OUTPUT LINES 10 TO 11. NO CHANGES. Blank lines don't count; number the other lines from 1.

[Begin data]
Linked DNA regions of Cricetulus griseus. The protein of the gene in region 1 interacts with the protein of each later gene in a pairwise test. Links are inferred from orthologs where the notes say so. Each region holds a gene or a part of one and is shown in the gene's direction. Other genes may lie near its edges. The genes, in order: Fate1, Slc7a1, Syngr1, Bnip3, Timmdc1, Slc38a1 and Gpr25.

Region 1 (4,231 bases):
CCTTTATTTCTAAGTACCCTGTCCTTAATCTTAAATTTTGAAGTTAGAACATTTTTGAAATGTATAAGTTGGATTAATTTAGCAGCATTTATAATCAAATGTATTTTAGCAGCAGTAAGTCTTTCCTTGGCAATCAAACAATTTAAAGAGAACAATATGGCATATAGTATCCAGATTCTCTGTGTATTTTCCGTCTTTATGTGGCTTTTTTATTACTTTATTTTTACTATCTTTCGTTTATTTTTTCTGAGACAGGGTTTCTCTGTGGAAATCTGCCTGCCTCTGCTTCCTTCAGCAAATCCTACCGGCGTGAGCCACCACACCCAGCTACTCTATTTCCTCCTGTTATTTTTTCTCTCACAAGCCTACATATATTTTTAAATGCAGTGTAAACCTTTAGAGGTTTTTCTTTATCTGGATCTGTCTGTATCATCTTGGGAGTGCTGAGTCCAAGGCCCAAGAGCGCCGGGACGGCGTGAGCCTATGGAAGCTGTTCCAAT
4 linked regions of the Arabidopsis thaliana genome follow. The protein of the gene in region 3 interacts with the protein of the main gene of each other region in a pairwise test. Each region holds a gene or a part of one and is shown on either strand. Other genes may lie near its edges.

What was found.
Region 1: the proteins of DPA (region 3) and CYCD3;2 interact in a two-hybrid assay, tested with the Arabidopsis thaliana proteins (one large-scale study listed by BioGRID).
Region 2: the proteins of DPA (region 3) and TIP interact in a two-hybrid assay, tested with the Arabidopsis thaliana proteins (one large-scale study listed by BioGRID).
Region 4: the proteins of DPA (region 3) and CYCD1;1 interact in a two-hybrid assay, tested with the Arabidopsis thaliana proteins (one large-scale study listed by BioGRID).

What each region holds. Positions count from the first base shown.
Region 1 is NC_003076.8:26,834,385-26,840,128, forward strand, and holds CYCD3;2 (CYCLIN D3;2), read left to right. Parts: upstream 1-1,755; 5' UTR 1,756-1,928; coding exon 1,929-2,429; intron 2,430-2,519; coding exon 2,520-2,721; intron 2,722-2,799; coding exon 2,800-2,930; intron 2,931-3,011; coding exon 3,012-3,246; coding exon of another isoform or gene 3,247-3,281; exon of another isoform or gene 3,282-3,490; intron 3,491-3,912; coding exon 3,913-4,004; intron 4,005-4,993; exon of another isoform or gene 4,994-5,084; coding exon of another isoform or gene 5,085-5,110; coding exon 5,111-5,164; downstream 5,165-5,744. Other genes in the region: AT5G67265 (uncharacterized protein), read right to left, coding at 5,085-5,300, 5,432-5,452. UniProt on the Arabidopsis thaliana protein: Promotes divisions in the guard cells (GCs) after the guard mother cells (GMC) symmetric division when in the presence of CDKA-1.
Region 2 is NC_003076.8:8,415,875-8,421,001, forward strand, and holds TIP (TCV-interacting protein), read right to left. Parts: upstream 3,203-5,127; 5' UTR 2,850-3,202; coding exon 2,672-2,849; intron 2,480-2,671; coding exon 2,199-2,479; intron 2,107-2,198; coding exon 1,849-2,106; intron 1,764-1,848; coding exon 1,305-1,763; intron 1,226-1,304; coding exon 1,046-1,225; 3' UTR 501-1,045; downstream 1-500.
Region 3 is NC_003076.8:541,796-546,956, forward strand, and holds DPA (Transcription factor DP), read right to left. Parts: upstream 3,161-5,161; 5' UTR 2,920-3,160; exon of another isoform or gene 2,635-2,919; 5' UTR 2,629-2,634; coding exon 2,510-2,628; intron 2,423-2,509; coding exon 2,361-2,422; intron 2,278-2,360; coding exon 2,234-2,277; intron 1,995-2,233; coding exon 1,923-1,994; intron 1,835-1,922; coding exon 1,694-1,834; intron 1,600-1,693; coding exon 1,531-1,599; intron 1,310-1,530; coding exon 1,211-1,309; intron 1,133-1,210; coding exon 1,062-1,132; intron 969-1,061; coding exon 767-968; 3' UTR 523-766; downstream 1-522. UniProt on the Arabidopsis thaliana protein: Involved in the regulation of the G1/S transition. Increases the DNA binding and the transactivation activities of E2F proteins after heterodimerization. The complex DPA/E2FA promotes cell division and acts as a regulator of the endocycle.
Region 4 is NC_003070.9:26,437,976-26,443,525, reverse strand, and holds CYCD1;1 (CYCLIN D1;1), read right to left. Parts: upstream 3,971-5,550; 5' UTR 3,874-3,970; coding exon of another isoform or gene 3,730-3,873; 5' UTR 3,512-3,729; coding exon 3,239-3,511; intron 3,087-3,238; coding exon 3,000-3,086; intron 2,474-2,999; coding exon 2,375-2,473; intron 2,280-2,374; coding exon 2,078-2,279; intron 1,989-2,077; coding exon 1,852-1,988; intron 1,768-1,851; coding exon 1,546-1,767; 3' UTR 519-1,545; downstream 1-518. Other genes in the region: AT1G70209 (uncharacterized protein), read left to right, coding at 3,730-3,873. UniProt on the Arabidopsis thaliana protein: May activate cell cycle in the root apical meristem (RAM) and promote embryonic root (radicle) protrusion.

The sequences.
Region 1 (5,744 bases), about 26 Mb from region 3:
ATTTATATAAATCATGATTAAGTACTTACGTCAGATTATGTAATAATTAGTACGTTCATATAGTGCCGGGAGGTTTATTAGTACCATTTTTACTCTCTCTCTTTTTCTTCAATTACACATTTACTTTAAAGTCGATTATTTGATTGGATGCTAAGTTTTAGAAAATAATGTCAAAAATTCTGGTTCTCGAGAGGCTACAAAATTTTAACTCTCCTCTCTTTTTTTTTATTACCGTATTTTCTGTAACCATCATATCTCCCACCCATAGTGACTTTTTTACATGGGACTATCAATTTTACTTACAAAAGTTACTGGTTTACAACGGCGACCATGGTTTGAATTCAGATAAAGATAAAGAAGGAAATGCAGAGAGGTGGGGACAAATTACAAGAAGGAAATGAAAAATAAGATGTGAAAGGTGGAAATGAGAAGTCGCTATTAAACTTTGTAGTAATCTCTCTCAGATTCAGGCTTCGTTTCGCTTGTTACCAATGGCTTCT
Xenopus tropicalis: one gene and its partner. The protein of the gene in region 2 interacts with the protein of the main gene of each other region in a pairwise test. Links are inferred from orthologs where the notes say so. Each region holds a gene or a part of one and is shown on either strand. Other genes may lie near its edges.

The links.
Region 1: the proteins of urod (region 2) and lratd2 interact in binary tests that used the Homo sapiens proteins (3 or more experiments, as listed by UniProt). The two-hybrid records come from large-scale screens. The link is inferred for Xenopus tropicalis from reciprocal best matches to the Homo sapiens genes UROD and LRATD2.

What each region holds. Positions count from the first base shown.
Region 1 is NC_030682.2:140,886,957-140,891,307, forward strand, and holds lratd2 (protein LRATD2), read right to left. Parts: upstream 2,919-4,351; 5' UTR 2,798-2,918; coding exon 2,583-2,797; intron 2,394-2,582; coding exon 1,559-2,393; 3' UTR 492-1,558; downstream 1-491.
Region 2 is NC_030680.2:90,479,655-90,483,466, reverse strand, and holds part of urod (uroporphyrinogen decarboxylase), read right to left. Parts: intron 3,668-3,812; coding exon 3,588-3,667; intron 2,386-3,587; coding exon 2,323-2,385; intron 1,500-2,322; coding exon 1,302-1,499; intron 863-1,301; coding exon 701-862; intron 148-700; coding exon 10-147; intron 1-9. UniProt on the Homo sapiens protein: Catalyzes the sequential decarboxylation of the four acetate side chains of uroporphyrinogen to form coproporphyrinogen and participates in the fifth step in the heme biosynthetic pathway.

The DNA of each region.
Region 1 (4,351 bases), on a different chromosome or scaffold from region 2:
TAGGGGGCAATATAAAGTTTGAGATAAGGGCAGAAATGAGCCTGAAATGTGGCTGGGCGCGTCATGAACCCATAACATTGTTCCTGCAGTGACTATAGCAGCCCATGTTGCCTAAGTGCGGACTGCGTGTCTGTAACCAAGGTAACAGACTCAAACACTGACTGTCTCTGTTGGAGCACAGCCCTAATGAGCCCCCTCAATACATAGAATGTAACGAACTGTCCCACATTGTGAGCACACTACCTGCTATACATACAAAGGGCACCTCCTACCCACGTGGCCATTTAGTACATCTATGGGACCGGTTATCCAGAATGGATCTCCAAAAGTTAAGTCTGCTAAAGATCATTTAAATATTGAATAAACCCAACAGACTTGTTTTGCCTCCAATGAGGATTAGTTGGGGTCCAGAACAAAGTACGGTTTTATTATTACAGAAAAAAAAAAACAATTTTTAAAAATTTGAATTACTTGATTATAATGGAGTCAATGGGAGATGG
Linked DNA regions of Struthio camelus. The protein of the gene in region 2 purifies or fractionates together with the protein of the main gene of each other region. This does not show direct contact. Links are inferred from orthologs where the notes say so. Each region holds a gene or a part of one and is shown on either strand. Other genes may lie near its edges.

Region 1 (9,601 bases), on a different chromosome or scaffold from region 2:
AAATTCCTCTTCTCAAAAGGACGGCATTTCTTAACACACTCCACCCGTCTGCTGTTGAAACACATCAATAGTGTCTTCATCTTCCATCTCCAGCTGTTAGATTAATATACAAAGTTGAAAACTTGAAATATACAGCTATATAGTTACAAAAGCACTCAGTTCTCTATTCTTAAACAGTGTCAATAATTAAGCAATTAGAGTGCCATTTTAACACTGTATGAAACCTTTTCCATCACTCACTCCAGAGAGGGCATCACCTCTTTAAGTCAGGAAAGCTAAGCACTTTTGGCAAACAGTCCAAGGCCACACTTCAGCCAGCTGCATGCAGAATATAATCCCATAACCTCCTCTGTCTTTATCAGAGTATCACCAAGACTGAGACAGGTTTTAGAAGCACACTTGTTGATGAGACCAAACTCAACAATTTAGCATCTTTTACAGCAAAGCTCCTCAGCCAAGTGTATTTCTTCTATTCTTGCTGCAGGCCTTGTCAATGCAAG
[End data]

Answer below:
Region 1 is NC_003076.8:26,834,385-26,840,128, forward strand, and holds CYCD3;2 (CYCLIN D3;2), read left to right. Parts: upstream 1-1,755; 5' UTR 1,756-1,928; coding exon 1,929-2,429; intron 2,430-2,519; coding exon 2,520-2,721; intron 2,722-2,799; coding exon 2,800-2,930; intron 2,931-3,011; coding exon 3,012-3,246; coding exon of another isoform or gene 3,247-3,281; exon of another isoform or gene 3,282-3,490; intron 3,491-3,912; coding exon 3,913-4,004; intron 4,005-4,993; exon of another isoform or gene 4,994-5,084; coding exon of another isoform or gene 5,085-5,110; coding exon 5,111-5,164; downstream 5,165-5,744. Other genes in the region: AT5G67265 (uncharacterized protein), read right to left, coding at 5,085-5,300, 5,432-5,452. UniProt on the Arabidopsis thaliana protein: Promotes divisions in the guard cells (GCs) after the guard mother cells (GMC) symmetric division when in the presence of CDKA-1.
Region 2 is NC_003076.8:8,415,875-8,421,001, forward strand, and holds TIP (TCV-interacting protein), read right to left. Parts: upstream 3,203-5,127; 5' UTR 2,850-3,202; coding exon 2,672-2,849; intron 2,480-2,671; coding exon 2,199-2,479; intron 2,107-2,198; coding exon 1,849-2,106; intron 1,764-1,848; coding exon 1,305-1,763; intron 1,226-1,304; coding exon 1,046-1,225; 3' UTR 501-1,045; downstream 1-500.